June is another grand month for planting, more heat, fast growth. Plant in spots that have already finished; plant for succession, a continued harvest of your favorites! If you couldn’t take advantage of April or May, step up to it now! Seeds are good, transplants are faster if your summer palate is salivating! Hotties like corn, cucs, beans, jicama, melons, okra, peppers, pumpkins, New Zealand spinach, all squashes! I’ve planted corn in August and got great October corn! Plant tasty year-rounds – beets, carrots, chard, cilantro, radish, turnips. Tomatoes with basils now and next month. More tomatoes if you will be dehydrating for camping, winter stews, snacks. Try something new –maybe something you can’t get at the store!
Why are we discussing okra in June? Because it is time to plant okra seed for fall gardens. Depending on the variety, first pods are ready for harvest about 2 months after planting. If you plant in mid-June, you will not harvest until mid-August. If you wait until later, cool nights will decrease production. Of course, many gardeners have okra already growing that will continue to produce until frost. If these plants are too tall, they should now be cut back to a height of 4 feet so that re-branching and production will occur before cool weather arrives. If you are an okra lover, it’s double your pleasure because it is in the hibiscus/hollyhock family and makes breathtakingly lovely flowers! Okra is like little stars in a salad; you cut it in thin slices across the raw pod. Or cook it traditionally, steamed, in stew, jambalaya over rice, or deep fried. If you are driving through Mojave, there’s a restaurant on the main drag that fries it to perfection! Perhaps the most important thing to know is okra has to be harvested while small to medium, while tender. Otherwise, you end up with an unchewable tough monster. Big is not better, trust me.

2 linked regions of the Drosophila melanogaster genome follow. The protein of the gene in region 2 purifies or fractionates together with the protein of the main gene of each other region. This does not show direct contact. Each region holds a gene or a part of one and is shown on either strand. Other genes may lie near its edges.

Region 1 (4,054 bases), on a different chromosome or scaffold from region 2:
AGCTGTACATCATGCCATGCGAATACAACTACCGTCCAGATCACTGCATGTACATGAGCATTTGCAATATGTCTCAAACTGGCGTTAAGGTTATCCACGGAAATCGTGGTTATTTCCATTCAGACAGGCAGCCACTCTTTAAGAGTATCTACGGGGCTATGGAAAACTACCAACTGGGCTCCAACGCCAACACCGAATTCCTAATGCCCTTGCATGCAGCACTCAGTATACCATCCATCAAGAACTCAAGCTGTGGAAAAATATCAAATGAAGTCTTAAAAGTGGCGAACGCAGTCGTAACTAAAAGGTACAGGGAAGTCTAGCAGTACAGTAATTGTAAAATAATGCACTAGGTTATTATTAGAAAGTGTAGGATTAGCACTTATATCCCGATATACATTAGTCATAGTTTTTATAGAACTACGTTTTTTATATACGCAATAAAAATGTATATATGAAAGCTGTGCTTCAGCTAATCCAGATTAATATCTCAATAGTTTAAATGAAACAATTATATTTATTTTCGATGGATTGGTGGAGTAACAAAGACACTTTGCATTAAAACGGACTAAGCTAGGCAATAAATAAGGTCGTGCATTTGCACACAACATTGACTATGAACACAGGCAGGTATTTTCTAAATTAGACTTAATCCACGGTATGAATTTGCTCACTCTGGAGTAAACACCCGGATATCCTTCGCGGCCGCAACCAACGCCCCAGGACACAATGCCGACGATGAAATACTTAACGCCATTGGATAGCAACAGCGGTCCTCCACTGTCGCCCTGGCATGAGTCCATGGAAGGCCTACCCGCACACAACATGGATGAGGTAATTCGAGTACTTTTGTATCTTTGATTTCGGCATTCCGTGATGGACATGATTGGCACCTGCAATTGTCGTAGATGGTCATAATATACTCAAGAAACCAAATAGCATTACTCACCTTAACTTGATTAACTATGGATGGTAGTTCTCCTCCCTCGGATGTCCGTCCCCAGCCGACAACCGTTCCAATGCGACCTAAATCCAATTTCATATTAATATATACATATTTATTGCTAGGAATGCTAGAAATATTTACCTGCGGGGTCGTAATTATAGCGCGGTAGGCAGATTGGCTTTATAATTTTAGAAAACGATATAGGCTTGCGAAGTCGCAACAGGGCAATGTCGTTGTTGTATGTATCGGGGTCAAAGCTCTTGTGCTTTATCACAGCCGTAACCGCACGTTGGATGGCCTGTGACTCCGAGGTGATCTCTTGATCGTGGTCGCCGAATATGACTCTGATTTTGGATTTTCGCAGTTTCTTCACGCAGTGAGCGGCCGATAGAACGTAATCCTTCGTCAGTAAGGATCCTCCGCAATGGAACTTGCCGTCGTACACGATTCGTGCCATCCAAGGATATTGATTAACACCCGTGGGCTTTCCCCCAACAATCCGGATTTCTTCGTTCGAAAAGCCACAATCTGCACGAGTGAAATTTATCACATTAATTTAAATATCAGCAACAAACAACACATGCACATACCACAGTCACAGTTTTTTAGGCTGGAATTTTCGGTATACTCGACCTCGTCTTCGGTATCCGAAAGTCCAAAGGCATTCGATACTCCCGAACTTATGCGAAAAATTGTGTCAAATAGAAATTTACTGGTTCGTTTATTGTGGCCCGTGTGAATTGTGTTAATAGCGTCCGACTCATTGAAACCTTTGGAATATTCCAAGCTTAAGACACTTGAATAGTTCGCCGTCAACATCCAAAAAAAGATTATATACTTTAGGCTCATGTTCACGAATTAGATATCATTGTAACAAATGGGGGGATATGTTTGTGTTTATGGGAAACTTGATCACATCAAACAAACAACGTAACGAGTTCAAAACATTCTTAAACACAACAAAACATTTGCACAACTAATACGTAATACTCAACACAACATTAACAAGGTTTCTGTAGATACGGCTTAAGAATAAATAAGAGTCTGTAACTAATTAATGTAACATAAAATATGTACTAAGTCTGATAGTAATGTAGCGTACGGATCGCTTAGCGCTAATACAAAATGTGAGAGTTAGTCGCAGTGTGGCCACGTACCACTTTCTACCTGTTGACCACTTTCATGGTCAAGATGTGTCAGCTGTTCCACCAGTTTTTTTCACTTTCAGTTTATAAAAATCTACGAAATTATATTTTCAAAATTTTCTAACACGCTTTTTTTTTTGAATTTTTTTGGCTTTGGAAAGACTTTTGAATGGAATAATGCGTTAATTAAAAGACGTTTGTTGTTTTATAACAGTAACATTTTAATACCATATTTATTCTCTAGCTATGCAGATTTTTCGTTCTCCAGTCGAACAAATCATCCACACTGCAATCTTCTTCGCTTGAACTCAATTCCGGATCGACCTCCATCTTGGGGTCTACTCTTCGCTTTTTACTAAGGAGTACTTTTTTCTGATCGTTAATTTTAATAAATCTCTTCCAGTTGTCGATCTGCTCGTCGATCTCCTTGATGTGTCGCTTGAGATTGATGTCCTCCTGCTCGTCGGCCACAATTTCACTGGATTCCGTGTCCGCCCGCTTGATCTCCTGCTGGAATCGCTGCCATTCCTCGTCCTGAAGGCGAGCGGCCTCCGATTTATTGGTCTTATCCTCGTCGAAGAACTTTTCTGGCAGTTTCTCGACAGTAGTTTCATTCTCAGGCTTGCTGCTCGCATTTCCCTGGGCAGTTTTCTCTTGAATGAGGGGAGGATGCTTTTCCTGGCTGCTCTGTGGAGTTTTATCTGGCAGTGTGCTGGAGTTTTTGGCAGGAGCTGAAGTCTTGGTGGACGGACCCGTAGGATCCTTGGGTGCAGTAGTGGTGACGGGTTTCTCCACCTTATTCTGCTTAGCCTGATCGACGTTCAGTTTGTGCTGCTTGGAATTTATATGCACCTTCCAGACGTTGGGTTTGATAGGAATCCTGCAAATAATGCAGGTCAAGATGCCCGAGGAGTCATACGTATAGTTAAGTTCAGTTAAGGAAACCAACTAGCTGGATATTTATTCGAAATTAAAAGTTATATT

Biodiversity really works! Mix it up, spread out your plantings. Solid blocks (except for corn for pollination) of one plant or overplanting same kind plants in leaf touching rows are particularly susceptible to pest and disease spread, gopher loss. Lose one, lose ‘em all. To further confuse pests, pop in some herbs, basil with tomatoes, marigolds, as an understory in the between spaces! Grow arugula and lettuces in the shade of your mighty corn!
Two on one trellis! Check out the good size dark cucumbers hanging, and the ‘hammock’ supported melons!